@al: The British Forces in Africa were seldom "weak" as some have said. They did have some operational and institutional hang-ups that made it hard for them to act in the cohesive manner that the German panzer forces did. But more often than not they were stronger than the German/Italian army facing them.
Signal intelligence is a great thing. Rommel benefitted from it certainly. We benefitted from it Alamein, El Guettar and Medinine. When you know your enemy's strength and dispositions for an attack, it's hard to lose.
Speaking of Medinine, had Rommel been in control of ALL of the Axis forces, there wouldn't have been a Medinine battle. Von Arnim wasn't exactly cooperative and denied Rommel certain forces when told to give them up by Kesselring. That delay short-circuited Rommel's plan at Kasserine by allowing the Allies time to recover their poise.
People tend to bash Rommel for not "not understanding logistics". Nothing could be farther from the truth. Logistics was on Rommel's mind every day. Also, in the German Army tradition, he was given a general staff trained officer as his chief of staff who made up for that deficiency. It's just that the German panzer generals pushed harder than Allied generals in this stage of the war. They did more with less.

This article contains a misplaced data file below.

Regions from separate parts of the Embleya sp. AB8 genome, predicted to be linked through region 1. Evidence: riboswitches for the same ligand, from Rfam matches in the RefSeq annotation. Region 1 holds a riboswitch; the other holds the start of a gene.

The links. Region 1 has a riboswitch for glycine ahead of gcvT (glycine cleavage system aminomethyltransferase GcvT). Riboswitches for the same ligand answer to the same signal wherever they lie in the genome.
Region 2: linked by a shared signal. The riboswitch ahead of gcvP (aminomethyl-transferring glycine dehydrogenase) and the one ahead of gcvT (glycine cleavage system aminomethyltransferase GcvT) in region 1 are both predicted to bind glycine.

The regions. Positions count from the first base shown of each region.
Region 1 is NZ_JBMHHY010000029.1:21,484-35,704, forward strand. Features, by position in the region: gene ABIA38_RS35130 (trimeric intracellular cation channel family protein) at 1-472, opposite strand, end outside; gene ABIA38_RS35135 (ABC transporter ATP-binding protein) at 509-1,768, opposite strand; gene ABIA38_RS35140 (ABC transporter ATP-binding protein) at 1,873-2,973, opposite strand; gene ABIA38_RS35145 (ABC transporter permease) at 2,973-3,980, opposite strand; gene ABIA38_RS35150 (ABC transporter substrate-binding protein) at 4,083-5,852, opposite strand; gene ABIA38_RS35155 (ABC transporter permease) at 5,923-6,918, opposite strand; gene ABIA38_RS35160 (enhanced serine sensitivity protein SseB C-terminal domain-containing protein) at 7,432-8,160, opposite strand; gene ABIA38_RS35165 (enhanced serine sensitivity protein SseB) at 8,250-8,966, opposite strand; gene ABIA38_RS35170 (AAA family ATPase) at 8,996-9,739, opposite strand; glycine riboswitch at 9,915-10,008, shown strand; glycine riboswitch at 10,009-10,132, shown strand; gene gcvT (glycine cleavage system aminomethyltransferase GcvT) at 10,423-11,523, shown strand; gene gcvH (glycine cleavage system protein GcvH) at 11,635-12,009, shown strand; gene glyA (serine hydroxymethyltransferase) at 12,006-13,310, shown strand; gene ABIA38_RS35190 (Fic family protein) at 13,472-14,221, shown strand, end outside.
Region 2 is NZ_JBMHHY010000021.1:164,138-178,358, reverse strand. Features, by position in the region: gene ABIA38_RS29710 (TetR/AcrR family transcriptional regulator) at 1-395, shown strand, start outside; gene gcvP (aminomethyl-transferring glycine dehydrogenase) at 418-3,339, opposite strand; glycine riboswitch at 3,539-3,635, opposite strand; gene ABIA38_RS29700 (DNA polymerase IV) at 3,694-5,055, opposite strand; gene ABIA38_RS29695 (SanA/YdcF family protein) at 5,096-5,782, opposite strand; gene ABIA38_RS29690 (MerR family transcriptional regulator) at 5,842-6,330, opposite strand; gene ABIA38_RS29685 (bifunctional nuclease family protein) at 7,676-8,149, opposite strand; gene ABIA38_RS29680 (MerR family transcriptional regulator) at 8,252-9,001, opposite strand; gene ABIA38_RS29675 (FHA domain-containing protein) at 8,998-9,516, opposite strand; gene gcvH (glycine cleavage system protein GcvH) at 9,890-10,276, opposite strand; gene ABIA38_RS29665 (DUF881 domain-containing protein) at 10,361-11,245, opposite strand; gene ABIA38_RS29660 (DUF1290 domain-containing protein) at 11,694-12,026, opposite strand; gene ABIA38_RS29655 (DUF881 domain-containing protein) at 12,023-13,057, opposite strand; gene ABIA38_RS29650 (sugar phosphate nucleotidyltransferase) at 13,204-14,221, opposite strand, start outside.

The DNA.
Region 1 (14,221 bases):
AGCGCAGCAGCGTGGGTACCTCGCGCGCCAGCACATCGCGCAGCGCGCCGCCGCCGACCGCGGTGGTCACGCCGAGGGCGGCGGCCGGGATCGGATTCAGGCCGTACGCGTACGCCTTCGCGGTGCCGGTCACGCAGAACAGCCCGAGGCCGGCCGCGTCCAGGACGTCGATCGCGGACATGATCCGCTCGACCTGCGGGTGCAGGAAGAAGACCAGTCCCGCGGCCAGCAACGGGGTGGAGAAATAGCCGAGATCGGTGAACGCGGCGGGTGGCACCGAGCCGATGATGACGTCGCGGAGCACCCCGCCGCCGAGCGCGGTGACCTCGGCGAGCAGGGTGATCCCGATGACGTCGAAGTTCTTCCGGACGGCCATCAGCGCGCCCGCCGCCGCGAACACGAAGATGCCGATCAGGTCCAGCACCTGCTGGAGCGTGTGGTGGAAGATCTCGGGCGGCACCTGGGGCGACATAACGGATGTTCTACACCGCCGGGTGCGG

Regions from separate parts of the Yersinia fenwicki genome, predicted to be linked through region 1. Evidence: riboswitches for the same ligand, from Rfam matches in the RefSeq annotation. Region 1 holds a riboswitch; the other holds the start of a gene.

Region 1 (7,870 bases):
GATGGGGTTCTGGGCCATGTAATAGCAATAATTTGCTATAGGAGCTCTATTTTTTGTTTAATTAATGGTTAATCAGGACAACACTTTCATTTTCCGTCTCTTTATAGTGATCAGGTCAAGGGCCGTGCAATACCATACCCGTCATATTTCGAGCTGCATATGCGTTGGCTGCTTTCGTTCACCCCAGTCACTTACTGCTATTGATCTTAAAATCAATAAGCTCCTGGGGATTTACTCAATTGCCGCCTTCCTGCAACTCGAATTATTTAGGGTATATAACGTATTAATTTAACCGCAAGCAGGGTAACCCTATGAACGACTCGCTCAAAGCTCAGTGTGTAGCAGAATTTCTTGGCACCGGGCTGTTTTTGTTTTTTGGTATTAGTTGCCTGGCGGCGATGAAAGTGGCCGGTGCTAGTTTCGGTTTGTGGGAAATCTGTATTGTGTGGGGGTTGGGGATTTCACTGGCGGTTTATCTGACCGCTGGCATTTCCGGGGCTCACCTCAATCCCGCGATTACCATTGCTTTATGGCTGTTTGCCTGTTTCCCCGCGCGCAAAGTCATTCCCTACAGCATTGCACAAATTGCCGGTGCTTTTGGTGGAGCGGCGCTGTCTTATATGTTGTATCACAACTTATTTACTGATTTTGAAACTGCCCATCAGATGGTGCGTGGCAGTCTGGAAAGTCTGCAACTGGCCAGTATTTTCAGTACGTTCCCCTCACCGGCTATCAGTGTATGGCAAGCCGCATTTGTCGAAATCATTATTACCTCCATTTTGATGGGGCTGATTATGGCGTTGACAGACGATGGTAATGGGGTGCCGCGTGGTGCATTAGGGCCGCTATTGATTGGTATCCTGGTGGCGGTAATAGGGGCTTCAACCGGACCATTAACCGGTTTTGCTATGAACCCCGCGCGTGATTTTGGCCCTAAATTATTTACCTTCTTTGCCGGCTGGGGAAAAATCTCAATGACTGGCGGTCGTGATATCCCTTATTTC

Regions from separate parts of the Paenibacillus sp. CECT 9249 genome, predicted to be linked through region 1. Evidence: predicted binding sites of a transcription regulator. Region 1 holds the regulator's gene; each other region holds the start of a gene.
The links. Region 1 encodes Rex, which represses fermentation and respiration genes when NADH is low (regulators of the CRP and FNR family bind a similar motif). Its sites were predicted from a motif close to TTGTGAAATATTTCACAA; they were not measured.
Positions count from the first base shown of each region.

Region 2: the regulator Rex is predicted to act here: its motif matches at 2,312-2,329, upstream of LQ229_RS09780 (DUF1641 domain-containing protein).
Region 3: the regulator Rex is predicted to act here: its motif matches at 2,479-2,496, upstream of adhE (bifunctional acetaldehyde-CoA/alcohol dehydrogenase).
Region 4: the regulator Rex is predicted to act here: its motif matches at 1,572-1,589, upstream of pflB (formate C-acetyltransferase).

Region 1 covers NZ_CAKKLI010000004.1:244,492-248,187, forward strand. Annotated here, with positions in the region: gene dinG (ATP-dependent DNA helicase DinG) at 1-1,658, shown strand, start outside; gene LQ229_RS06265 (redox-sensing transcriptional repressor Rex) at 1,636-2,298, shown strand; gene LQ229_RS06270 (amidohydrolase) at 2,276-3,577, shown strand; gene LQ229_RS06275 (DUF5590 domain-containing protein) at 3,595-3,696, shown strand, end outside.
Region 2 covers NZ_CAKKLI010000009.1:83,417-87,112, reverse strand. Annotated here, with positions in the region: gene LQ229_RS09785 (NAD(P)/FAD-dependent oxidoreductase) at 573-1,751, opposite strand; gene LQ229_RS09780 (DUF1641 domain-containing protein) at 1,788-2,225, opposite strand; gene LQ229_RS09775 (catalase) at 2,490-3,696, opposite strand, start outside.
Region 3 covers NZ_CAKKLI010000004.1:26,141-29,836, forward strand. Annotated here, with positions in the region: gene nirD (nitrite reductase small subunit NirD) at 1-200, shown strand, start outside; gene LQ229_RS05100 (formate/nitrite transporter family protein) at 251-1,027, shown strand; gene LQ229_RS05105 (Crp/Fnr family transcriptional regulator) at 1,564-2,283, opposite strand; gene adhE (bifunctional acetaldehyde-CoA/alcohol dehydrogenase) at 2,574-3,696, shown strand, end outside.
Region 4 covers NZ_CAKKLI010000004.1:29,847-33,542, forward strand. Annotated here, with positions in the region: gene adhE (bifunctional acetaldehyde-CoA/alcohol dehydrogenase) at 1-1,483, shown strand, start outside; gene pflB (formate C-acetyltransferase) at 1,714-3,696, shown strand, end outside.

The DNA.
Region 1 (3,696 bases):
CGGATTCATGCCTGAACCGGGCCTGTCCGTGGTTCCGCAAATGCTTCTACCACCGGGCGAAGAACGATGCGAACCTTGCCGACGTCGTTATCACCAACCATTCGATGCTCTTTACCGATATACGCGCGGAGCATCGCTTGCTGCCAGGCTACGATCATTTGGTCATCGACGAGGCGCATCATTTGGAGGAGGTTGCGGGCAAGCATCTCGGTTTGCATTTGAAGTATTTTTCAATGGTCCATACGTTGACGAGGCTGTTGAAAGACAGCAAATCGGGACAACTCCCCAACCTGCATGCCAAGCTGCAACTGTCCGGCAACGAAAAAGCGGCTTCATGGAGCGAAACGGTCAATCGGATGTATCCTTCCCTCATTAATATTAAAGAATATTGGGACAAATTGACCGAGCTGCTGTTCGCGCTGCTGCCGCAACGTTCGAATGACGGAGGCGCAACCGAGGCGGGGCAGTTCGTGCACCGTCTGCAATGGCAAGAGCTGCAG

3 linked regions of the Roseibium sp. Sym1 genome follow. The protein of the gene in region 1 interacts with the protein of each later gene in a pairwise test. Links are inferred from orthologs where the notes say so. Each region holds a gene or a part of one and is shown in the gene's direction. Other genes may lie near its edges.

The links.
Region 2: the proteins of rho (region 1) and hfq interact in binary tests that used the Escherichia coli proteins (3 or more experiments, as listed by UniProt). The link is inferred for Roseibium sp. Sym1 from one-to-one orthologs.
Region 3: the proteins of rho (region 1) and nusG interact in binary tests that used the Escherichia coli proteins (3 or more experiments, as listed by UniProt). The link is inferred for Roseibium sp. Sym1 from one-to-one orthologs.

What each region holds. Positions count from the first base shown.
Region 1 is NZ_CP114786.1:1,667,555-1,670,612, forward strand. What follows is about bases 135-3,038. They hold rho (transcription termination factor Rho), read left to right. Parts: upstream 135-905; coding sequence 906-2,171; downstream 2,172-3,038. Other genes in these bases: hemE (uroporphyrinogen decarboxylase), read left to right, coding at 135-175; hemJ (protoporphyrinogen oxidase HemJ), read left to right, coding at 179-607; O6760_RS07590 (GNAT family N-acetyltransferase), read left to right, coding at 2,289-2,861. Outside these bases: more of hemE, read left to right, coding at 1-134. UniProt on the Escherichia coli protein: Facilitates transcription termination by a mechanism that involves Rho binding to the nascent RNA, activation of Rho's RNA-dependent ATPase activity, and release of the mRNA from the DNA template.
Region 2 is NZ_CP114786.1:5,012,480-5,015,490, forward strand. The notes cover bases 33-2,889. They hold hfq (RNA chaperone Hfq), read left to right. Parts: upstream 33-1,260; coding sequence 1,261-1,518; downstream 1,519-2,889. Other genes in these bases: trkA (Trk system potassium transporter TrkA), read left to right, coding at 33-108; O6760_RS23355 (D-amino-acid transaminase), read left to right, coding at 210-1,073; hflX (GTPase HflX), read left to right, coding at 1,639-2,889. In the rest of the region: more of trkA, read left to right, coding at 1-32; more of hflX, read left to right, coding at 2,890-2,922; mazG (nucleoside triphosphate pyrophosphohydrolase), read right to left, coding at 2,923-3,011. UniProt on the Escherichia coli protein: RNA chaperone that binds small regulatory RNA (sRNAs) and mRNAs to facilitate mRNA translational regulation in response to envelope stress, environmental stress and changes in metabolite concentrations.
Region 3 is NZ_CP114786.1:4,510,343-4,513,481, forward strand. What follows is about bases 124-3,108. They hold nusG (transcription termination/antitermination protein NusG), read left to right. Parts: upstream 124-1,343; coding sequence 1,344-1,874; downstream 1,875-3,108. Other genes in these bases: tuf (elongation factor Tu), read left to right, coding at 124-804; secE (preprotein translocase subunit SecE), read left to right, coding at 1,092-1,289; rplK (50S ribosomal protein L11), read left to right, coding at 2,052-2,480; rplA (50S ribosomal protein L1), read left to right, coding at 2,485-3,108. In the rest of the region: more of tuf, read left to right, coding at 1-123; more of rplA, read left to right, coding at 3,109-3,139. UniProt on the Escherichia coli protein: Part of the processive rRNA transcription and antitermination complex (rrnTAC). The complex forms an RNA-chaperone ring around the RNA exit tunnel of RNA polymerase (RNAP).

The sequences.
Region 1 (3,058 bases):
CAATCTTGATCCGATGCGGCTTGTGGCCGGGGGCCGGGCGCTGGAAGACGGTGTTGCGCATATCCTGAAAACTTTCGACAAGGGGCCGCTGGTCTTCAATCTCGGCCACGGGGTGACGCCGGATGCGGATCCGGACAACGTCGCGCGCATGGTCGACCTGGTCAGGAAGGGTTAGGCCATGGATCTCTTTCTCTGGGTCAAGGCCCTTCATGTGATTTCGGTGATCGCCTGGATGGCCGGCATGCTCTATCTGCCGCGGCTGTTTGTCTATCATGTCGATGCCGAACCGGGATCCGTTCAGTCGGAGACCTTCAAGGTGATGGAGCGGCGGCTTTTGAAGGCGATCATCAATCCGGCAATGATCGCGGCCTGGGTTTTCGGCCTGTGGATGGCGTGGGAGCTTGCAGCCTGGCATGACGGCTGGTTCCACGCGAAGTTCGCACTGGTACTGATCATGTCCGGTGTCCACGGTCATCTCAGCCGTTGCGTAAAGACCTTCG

I still feel that Rommel's plan for Normandy gave the Germans the best chance for success. Had a panzer corps (or more hit the beachheads on the afternoon of D-Day or perhaps the very early morning of D+1, major damage on the invaders could have been inflicted. Remember a battalion of panzers got between two of the landing beaches on Normandy on D-Day but pulled back. Rommel was right on the money when he said that if forces weren't close to the invasion area when the battle started, they wouldn't get to their jump-off points in time. In this, history proved him right.
During the war Rommel climbed from panzer division commander to army group command. Given what he had and what he faced, I feel he did a very credible job. Did he make errors-oh yes, but so did most generals. Going from a corps command which was a hands-on, lead-from-the-front type of job to army commander which was more of a desk job, he naturally had to make some adjustments, but after a bit, he did so.
Overall, Rommel's "genius" was in three areas: First, he could motivate troops. Secondly, he could innovate tactics when needed. Third, he could intuitively understand things that other high ranking officers could not. An example was that after his experience in N. Africa he understood that the war from then on was going to be different and sweeping armored attacks would probably not happen again. In fact, he understood that the essentially, the war was lost.
Edited by harolds, 18 June 2015 - 04:33 PM.